Candace Hill has been opening boxes, emptying closets, sorting dishes, hauling tables and chairs and moving couches.

She’s preparing for what she hopes will be a huge lawn sale — and the more bargain-seekers she gets, the better.

The stuff she’s selling isn’t her own and she won’t get to keep any of the profits.

Instead, the money will be used to provide dental care for people in central Maine, particularly those who need it most.

Hill is executive director of the Community Dental Center, a nonprofit center at 93 Main St. in downtown Waterville.

She’s like a momma bear with her cubs when it comes to ensuring the center’s survival, continually scraping and scouring the community and beyond for donations.

“I do fundraising, write grants, hold yard sales,” says Hill, 58. “Seventy-five to 78 percent of our clients are MaineCare, which currently pays about 50-odd cents on the dollar. Every year we have to fight for funds. The center has teetered on the edge at any given time. We’ve got some state subsidy money that continues to be reduced.”

Hill spreads the word about the center wherever she goes, including at a party she attended at a friend’s camp in May.

There, she ran into Ave Vinick, a former Waterville resident who moved to England last year but was back for a visit.

They got to talking and he said he needed to sell his Waterville house and get rid of most everything in it.

“He said, ‘Have a yard sale — whatever you want is yours for the dental center,’ which was great,” Hill said. “He gave me couches and tables and lamps and furniture, boxes of typical yard sale stuff, Christmas ornaments and contents of desk drawers, kitchen stuff, pots and pans. I got nice wine glasses, a king-sized bed.”

Hill is nearly giddy to think she’ll garner enough money — hopefully $1,000 or $1,500 — to help a child get his first cleaning and fluoride treatment, cover an emergency visit or do some other needed care.

Tooth decay is the most common chronic childhood disease, she’ll tell you. She’ll rattle off other statistics: In Maine, half of all third-graders have a history of dental decay. Poor oral health leads to long-term general health problems, including heart disease and diabetes.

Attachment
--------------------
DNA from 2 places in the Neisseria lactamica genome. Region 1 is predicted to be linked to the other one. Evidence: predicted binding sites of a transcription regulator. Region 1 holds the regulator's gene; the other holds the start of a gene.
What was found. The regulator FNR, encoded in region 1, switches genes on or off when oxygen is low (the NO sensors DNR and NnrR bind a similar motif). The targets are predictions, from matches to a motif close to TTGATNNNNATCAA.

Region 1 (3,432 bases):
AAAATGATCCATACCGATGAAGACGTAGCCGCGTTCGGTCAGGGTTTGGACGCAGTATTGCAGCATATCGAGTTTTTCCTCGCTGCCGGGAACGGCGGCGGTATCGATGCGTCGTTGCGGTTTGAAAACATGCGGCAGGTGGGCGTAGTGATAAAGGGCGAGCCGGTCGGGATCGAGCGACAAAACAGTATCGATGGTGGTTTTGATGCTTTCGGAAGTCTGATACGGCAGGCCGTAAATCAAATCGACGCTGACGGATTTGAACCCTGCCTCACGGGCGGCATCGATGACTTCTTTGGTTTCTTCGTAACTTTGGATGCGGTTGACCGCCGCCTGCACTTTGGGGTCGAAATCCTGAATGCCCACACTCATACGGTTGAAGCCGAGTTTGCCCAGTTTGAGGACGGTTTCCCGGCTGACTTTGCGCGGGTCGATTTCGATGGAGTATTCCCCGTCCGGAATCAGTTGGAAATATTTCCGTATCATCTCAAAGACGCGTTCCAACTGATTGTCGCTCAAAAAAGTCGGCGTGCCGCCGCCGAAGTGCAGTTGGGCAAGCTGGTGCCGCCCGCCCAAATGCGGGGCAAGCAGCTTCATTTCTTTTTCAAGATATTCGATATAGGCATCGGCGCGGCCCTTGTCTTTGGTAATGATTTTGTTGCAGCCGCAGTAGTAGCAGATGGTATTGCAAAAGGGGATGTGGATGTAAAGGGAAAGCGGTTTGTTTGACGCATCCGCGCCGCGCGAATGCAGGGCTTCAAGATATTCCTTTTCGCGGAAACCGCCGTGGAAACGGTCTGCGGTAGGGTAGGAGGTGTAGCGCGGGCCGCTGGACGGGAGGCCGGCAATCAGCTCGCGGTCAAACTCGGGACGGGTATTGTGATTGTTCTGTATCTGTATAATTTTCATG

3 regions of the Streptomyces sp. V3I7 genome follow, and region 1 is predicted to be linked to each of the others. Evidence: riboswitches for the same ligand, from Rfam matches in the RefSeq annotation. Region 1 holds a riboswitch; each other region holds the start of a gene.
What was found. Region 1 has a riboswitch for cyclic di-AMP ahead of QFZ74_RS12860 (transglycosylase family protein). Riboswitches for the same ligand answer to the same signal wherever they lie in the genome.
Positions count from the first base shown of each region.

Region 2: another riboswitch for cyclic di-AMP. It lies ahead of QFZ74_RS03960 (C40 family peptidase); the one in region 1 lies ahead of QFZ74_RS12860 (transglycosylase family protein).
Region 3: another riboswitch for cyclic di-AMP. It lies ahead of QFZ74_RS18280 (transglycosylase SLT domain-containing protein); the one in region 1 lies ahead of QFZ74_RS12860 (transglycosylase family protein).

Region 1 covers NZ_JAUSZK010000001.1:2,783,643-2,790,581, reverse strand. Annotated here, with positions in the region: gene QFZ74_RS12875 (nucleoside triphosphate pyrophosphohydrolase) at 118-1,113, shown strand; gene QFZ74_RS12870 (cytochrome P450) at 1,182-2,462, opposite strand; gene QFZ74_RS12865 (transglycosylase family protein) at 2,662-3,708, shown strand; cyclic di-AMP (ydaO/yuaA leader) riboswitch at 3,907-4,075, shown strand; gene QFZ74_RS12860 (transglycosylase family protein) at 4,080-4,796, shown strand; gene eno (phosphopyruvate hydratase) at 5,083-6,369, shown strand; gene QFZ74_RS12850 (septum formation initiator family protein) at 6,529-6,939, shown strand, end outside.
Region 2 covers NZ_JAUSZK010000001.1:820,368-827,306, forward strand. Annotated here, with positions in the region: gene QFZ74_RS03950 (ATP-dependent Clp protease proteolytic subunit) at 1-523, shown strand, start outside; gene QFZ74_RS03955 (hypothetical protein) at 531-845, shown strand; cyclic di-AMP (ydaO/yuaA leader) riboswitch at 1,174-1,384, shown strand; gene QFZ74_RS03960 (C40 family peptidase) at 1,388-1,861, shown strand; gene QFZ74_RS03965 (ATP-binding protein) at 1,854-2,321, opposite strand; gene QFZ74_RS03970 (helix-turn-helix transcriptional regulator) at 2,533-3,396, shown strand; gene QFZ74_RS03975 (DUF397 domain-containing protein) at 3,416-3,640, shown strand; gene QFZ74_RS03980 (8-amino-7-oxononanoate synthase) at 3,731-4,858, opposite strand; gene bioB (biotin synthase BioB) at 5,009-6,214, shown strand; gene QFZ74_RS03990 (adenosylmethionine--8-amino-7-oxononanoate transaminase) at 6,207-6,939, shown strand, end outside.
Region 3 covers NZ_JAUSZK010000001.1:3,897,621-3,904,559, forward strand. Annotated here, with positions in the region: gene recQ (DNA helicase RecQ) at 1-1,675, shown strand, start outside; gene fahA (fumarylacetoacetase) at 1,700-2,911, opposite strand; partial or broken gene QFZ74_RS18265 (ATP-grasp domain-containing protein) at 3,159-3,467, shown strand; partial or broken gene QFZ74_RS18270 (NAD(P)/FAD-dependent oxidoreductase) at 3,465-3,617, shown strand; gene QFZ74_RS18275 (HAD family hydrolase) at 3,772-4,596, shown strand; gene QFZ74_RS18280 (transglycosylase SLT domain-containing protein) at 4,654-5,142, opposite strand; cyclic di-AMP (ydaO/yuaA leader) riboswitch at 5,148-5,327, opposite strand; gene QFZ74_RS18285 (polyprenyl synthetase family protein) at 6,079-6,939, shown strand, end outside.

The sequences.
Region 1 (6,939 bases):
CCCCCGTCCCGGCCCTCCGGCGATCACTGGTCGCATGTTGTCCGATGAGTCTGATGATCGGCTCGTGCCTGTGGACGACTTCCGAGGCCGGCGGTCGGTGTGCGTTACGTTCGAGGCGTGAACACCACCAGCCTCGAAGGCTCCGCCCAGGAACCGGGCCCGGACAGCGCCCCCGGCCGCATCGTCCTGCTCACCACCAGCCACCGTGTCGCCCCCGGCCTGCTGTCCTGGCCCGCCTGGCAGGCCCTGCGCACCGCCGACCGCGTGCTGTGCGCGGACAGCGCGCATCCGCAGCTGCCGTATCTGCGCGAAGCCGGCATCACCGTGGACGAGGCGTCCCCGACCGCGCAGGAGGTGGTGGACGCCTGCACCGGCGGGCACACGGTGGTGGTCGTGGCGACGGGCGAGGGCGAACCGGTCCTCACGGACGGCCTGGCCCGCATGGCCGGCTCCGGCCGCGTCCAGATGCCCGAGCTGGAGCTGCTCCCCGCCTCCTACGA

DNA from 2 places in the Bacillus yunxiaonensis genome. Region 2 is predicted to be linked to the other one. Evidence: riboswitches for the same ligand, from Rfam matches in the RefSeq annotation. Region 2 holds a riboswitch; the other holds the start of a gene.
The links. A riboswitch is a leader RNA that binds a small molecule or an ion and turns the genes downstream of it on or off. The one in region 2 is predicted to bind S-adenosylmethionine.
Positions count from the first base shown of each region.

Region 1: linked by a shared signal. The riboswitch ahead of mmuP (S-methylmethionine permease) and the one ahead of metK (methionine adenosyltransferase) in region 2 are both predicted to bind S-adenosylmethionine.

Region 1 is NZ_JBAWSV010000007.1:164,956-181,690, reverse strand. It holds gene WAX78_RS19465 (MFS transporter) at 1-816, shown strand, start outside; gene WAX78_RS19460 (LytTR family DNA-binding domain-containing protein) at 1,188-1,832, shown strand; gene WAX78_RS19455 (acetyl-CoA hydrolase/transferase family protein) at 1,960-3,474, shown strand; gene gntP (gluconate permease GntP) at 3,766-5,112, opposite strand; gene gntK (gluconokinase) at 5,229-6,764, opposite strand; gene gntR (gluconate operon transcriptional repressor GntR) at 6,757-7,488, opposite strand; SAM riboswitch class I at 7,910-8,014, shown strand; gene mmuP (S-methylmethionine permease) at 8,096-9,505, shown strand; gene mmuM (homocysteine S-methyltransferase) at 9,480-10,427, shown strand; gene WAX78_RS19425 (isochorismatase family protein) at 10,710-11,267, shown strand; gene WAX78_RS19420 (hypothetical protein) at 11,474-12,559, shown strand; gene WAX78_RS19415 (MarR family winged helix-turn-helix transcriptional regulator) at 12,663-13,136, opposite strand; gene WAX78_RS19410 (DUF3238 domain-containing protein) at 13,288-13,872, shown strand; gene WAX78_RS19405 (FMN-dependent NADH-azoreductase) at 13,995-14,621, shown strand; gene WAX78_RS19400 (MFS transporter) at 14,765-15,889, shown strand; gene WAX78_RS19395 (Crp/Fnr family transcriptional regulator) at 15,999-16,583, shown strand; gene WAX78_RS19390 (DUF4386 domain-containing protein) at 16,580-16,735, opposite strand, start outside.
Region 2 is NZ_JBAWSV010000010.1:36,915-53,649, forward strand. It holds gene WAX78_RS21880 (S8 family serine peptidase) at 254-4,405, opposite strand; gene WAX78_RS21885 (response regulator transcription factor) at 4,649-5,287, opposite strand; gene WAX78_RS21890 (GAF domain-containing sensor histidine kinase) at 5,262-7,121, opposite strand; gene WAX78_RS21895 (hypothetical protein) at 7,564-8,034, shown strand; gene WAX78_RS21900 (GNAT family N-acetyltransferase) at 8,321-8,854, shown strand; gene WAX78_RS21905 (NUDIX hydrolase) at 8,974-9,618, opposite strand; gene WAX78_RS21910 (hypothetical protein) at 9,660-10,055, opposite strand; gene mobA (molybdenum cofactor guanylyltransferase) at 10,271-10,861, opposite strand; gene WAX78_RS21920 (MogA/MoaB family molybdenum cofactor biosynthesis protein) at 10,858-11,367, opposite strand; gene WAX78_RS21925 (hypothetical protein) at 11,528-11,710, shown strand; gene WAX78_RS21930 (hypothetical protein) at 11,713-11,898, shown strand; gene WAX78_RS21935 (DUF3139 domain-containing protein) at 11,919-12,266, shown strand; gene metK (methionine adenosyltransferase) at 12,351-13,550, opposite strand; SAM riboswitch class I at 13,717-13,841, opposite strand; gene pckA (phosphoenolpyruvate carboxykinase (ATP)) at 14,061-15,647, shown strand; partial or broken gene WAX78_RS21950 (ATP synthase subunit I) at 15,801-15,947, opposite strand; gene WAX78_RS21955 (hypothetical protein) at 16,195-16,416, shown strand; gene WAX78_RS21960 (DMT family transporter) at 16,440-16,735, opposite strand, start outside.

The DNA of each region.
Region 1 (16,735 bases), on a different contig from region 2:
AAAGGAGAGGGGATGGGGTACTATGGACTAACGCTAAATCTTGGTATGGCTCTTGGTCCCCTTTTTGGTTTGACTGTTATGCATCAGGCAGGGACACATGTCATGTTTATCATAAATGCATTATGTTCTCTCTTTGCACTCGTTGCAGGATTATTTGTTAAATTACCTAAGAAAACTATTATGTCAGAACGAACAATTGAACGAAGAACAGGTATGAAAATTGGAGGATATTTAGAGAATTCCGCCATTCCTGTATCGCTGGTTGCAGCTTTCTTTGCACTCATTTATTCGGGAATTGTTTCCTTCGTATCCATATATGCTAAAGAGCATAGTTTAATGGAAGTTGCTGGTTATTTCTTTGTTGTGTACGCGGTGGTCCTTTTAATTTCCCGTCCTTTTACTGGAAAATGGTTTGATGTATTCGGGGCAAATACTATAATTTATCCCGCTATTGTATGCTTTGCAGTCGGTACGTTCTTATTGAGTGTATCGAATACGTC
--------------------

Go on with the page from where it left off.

It’s sad that oral disease is most common among people with the least financial and educational resources.

It shouldn’t be so, but it is. And without caring people like Candace Hill and Ave Vinick, both of whom have spent their lives working for nonprofit groups, we’d be in much worse shape.

“The average person tends to separate dental health care from the rest of the body and it plays out in so many things — the whole nutritional thing,” Hill says. “If you’re unable to eat crunchy vegetables, you eat soft bread, doughnuts. It leads to obesity, affects self-esteem.”

Dental care is costly, and a lifelong issue — one that Hill is passionate about, especially for those who don’t have the means to pay. The center, which Kennebec Valley Dental Coalition opened 11 years ago on the third floor of The Center downtown, seeks to alleviate that problem.

Earlier this year, it was on the cusp of falling off a financial cliff, as Hill describes it.

“The money just wasn’t there because we always have to make up the difference between MaineCare and what the sliding scale doesn’t cover,” she said.

MaineGeneral Medical Center, Inland Hospital and Redington-Fairview General Hospital, as well as some foundations, came to the rescue, helping to bridge that gap, she said.

Hill is grateful for such donations, as well as those from people like Vinick, who worked at both Colby College and the former Good Will-Hinckley School while he lived here.

I emailed Vinick in England, where he is deputy director of development at the University of Leicester, to ask about his donation.

He wrote back, saying he admires the center’s work, which helps prevent long-term problems, especially for children, and increases their potential for success.

Finding Hill, who could sort and sell his household items, was serendipitous.

“I really do think it’s critical in a civil society that everyone contribute what they can to the greater good through the charity of their choice,” he wrote.

Amy Calder has been a Morning Sentinel reporter 23 years. Her column appears here Saturdays. She may be reached at [email protected]


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